I hope this question fits here.

Let $H/k$ be a genus $2$ curve and $J$ its Jacobian variety. Since $J(k)\cong \text{Pic}^0(H)(k)$ we have that its generic point looks like $[(x_1,y_1)+(x_2,y_2)-2\infty]\in J$. In Mumford coordinates we can see it as $g:=\langle x^2 -Ax + B,Cx+D\rangle:=\langle u(x),v(x)\rangle\in J$ with $u(x_i)=0$ and $v(x_i)=y_i$. This means that $A:=x_1+x_2, B:=x_1x_2, C:=\tfrac{y_1-y_2}{x_1-x_2}, D:=\tfrac{x_2y_1-x_1y_2}{x_1-x_2}$.

I calculated explicitly an element $\gamma\in\text{End}_k(J)$ using Mumford coordinates for the generic point, that is $\gamma(g)=<x^2 + \tfrac{A_1(g)}{A_2(g)}x + \tfrac{B_1(g)}{B_2(g)}, \tfrac{C_1(g)}{C_2(g)}x + \tfrac{ D_1(g)}{D_2(g)}>$ where $A_1,A_2,B_1,B_2,C_1,C_2,D_1,D_2\in k[J]$.

To formulate my question, note that since the endomorphism $\gamma$ works fine for the generic point, and $J$ has dimension $2$, we have that if for some $D\in J(k)$, its image under $\gamma$, namely $\gamma(D)$ is of the form $[(x_1,y_1)-\infty]$, then $\gamma$ won't be defined for $D$, since some of the denominators will be zero.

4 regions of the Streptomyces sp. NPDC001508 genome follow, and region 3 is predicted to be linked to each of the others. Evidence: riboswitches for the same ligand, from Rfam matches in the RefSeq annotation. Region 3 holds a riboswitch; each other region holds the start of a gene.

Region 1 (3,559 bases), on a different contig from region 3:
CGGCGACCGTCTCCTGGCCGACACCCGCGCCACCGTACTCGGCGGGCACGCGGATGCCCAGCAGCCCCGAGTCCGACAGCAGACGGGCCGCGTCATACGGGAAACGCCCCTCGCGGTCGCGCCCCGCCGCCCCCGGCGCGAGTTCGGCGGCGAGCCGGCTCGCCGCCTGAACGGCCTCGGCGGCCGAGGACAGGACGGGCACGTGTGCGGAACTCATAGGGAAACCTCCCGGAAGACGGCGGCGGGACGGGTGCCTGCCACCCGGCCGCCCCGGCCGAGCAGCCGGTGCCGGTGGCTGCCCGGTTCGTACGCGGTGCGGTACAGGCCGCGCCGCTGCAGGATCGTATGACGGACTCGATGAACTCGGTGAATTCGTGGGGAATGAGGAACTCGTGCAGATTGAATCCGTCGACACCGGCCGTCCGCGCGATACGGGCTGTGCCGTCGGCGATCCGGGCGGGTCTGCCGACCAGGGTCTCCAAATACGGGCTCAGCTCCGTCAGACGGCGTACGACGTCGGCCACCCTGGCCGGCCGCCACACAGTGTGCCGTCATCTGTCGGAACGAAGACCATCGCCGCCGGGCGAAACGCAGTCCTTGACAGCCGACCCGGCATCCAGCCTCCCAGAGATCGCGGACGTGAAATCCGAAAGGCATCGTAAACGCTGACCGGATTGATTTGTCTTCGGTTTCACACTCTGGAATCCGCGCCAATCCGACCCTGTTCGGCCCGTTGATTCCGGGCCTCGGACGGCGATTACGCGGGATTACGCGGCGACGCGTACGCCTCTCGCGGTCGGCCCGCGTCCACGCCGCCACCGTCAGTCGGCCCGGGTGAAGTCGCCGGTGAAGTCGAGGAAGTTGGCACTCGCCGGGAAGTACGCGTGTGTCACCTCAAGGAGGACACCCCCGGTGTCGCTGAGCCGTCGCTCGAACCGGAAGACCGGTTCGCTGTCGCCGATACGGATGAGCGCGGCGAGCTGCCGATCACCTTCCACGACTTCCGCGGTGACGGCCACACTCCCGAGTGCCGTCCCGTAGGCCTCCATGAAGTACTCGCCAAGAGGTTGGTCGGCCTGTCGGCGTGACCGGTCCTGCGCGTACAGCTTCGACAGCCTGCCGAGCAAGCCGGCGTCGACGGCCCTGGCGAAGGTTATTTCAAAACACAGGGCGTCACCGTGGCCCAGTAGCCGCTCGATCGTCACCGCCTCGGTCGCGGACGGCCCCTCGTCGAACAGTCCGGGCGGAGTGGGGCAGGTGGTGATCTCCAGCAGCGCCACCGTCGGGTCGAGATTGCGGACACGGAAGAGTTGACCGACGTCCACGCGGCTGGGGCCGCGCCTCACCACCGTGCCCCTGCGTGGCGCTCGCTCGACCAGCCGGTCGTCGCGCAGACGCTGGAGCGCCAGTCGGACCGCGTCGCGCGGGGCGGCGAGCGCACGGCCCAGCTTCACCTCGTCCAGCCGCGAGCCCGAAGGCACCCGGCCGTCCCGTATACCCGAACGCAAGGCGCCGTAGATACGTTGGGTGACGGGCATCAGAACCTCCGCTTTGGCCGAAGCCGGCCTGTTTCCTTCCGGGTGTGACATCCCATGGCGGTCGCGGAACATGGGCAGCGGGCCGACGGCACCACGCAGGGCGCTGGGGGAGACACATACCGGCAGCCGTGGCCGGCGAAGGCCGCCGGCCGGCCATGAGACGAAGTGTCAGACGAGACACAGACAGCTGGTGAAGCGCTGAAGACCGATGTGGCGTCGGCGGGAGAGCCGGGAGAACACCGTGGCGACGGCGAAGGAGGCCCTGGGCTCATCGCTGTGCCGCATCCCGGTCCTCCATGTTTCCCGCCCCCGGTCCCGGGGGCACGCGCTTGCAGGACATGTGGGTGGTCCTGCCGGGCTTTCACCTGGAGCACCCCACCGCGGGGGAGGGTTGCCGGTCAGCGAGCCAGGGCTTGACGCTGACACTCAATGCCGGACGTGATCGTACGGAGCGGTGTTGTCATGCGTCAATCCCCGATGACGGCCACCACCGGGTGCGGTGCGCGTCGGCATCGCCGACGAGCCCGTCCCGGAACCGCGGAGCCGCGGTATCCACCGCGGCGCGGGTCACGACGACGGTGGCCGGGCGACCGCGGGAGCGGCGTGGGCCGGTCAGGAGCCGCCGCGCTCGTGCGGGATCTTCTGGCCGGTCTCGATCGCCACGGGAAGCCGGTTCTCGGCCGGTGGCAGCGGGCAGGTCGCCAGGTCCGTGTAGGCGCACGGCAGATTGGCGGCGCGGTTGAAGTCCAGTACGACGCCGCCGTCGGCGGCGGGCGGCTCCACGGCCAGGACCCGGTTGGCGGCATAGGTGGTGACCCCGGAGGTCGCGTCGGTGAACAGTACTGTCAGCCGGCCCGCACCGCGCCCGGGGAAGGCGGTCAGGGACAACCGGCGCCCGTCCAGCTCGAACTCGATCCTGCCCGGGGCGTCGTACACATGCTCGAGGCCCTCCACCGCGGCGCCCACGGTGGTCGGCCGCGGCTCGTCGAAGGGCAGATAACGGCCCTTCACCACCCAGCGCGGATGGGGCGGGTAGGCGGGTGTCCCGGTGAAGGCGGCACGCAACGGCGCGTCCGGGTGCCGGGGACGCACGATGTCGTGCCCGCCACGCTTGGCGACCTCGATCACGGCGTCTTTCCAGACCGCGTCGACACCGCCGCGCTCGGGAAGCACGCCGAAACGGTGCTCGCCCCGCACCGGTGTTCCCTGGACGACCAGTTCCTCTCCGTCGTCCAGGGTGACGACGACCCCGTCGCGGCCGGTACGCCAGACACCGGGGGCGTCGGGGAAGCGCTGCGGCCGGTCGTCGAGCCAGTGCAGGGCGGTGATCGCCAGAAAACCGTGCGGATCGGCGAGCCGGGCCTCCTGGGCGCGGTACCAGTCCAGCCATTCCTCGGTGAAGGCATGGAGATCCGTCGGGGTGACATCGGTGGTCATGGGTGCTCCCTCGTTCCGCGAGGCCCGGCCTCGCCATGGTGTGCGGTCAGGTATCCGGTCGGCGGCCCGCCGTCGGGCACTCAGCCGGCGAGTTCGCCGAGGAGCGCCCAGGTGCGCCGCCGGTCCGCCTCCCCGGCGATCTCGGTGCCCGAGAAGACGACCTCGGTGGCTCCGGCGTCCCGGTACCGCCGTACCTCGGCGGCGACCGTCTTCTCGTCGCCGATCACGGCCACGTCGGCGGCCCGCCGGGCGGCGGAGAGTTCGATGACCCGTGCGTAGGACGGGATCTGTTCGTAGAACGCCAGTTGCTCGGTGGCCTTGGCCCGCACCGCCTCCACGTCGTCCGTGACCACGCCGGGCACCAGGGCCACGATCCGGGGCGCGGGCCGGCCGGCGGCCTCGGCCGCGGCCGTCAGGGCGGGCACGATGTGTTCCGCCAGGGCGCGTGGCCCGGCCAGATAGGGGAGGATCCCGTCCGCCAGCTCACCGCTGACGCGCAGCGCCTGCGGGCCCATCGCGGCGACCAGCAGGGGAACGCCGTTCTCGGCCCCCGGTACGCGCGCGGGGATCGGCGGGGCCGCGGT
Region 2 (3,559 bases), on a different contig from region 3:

How can I distinguish when $\gamma(D)$ is 0 or when it is non-zero non-generic of the form $[(\tilde x,\tilde y)-\infty]$?

I know I could use a constant divisor $D_0$ and calculate $\gamma(D+D_0)$ when $\gamma(D)$ is not defined and then subtract with $\gamma(D_0)$ using Cantor addition. However, in my situation this is not possible since I am testing if $k$ is a field using some arithmetic geometry. I want to be able to use the functions defining $\gamma$ over $\mathbb{Q}$ to distinguish the situation of $\gamma(D)$ being $[0]$ or being of the form $[(\tilde x,\tilde y)-\infty]$

I have noted that when the ALL the denominators are 0, it looks like the image 0 in fact, but when it lies in the "theta divisor", (the image is a point of the form $[(x_1,y_1)-\infty]$), some of the denominators are non-zero. However I do not know how to distinguish this formally or maybe my examples are just "lucky" examples.

Is there a way with this information to distinguish when $\gamma(D)$ is exactly [0] ?

**What I did**

I tried to calculate the formula of $\gamma$ using MAGMA via the function field of $J$, using the usual relations for the Jacobian of $H$ plus the denominators of $\gamma$ as relations, but the computation does not finish and eats all my memory eventually.

I just need to know if a point in the image is 0 or non-generic when $\gamma(D)$ has 0's in the denominators using the information that I have, or maybe using an element of the function field of $J$ that can distinguish if a divisor is 0 or if it has the point at infinity with multiplicity 1.